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tralac’s Daily News Selection

tralac’s Daily News Selection
Photo credit: Simon Davis

03 Aug 2018

Afreximbank has posted its Annual Report 2017 (pdf)

Regional spillovers in Sub-Saharan Africa: exploring different channels (IMF)

In addition to bringing together findings from a broad array of existing research, this note identifies countries that are the most likely sources of regional spillovers and those that are most likely to be impacted, and provides estimates for the size of these channels. It finds that intraregional trade and remittance flows are an important channel for growth spillovers, while banking channels are less important but will remain a risk going forward. Finally, the note documents other important spillover channels through financial markets contagion, revenue-sharing arrangements in fiscal unions, commodity-pricing policies, corporate investment, and forced migration. Extracts (pdf):

Foreign direct investment constitutes an important channel of regional integration in sub-Saharan Africa. For some countries, inward FDI from sub-Saharan Africa constitutes the largest share of total inward FDI. This is the case in Togo, Rwanda, Guinea-Bissau, and Botswana, where the share of regional inward FDI positions is more than 40% of their total stock of FDI (Figure 27). Firms from South Africa, Kenya, and Nigeria have the largest presence in other sub-Saharan markets. South African firms are the most visible, with more than 2,400 subsidiaries in other African countries (Box 6), but other hubs are growing fast, such as Kenya (with an important presence in East Africa) and Nigeria (in West Africa). Other sub-regions, such as central Africa, have limited cross-border corporate ownership.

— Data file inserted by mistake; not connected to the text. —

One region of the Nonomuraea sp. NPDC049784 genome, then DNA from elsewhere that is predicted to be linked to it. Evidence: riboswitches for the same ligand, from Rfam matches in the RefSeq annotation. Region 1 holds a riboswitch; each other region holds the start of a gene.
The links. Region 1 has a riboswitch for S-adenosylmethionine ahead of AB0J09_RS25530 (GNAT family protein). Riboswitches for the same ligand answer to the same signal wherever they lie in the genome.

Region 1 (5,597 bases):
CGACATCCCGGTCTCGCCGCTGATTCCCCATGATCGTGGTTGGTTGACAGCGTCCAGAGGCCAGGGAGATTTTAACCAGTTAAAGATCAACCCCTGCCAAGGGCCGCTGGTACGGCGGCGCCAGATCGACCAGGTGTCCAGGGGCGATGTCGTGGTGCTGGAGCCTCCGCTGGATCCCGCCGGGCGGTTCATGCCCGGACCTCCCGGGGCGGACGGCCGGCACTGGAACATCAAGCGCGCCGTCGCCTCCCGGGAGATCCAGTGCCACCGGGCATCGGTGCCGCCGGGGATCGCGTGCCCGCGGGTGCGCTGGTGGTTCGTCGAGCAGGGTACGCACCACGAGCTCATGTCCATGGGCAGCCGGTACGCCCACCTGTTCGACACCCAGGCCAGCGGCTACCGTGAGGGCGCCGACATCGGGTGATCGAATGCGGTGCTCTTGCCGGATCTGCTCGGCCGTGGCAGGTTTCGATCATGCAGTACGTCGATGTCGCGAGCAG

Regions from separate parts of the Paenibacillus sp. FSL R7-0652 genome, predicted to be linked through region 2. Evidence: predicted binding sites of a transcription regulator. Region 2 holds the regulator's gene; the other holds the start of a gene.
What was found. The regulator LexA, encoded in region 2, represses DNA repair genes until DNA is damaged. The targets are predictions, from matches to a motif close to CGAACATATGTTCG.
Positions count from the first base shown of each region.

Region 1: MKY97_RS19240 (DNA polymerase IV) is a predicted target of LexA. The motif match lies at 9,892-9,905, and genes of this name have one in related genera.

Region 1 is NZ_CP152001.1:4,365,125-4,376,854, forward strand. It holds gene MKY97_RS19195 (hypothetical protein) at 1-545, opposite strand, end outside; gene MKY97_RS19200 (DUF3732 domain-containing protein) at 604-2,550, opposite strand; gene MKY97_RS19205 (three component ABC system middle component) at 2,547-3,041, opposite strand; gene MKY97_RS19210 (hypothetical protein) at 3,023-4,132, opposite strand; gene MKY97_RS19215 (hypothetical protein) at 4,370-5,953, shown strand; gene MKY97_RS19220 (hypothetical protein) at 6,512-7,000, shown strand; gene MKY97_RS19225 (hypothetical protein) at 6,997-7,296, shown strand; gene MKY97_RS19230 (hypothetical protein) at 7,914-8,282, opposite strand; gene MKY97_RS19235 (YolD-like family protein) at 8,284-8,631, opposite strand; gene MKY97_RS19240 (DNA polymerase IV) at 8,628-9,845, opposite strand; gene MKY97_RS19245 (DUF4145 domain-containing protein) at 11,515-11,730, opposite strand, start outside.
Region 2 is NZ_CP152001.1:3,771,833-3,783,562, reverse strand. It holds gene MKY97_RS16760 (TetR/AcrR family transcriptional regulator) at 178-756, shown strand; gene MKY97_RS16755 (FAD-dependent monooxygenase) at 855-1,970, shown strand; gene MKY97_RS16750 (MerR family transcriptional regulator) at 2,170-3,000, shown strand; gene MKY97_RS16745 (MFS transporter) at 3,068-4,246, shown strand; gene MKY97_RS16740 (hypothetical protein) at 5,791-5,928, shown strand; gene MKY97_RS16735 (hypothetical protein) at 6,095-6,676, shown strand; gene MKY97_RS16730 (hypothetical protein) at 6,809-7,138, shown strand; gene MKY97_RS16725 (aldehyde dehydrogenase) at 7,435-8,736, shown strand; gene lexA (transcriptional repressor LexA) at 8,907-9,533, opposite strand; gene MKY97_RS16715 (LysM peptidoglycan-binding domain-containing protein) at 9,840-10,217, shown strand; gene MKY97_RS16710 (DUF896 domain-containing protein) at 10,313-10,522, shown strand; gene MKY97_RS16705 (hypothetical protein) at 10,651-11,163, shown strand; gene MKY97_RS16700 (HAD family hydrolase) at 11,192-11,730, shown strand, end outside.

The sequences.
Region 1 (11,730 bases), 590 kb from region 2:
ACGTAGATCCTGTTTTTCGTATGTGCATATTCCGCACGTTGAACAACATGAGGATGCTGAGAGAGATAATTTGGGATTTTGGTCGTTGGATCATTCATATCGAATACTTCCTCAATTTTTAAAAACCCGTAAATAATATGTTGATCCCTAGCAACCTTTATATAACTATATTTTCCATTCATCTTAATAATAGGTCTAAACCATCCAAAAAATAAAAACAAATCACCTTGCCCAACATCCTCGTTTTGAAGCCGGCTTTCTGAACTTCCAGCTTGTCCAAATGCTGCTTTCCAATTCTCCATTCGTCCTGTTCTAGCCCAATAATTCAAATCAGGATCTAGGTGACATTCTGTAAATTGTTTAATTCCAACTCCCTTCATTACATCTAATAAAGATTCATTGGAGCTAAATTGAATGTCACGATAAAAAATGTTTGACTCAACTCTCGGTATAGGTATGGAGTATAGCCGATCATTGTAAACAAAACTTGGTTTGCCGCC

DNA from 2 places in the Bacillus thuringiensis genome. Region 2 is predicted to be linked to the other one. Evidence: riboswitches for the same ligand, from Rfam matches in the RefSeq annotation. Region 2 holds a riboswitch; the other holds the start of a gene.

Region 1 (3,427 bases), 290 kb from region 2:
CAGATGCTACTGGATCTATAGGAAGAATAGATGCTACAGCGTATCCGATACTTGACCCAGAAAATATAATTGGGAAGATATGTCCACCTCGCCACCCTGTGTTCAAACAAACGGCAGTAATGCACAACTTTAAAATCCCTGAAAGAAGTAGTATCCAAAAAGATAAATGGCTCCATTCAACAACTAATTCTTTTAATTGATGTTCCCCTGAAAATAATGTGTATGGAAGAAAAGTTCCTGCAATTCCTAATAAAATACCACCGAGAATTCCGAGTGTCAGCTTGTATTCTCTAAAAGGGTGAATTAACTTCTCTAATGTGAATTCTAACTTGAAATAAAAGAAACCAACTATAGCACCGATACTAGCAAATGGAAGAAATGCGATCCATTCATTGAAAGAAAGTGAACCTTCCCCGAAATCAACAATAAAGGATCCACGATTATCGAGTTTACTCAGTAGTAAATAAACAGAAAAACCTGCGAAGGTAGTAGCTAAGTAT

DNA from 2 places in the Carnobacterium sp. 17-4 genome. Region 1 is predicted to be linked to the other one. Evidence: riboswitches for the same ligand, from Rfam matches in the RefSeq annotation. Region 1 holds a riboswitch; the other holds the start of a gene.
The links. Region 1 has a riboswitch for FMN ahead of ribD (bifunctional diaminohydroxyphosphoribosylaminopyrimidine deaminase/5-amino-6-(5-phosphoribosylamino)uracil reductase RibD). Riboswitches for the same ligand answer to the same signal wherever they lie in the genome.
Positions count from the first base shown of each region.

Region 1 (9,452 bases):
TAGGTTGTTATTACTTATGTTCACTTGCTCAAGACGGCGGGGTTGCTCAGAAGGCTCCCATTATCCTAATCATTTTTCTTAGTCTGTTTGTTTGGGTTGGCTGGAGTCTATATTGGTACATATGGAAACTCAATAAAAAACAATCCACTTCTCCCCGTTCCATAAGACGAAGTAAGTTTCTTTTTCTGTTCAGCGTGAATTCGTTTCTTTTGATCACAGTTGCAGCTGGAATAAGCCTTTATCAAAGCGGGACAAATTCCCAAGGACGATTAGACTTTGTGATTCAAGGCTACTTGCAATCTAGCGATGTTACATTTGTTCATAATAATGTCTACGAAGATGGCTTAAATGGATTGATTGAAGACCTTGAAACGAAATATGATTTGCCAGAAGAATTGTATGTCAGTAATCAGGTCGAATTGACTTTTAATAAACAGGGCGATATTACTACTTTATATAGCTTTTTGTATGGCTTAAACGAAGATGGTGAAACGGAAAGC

Extract from Box 6: About 75% of investment from South Africa to the continent is in the services, trade, and financial sectors. Outward FDI from South Africa is increasing. The total stock of FDI from South Africa to sub-Saharan African countries was equivalent to 6.8% of South African GDP in 2015, up from 4.9% of GDP in 2010 (Figure 6.1). In receiving countries, South Africa’s investments represented as much as 3.2% of GDP (in Mauritius), with an average of 0.4% across all sub-Saharan African countries in which it invested in 2015.

Nigeria’s fuel subsidies are a quintessential example of negative fuel pricing spillovers, which had serious fiscal impacts on Benin and Togo. Benin and Togo set about reforming their fuel pricing policies from 2008 through 2012, while Nigeria continued to provide subsidies. Inevitably, a significant price differential arose between official fuel prices in these countries and those in Nigeria, leading to increased operating margins for smugglers and more fuel smuggling (Figure 29). The level of fuel sold on the formal (taxed) market declined precipitously in Benin to only 15% of total consumption and was much less than it should have been in Togo. This led to a smaller fuel tax base for legally consumed fuel in these two countries.

Table of contents: (i) Introduction and summary (ii) Regional trade links gaining strength (iii) Banking interdependence becoming more subregional (iv) The dominant role of South Africa sovereign spread spillovers (v) The changing pattern of remittance flows (vi) The foreign direct investment channel: South Africa rules the roost (vii) The fiscal channel: the role of unintended consequences (viii) The rising socio-economic impact of forced migration (ix) Concluding remarks. [Related IMF analysis: Trade and remittances within Africa]

African Leadership Forum 2018: Africa needs the right mindsets, rather than more funding – Kagame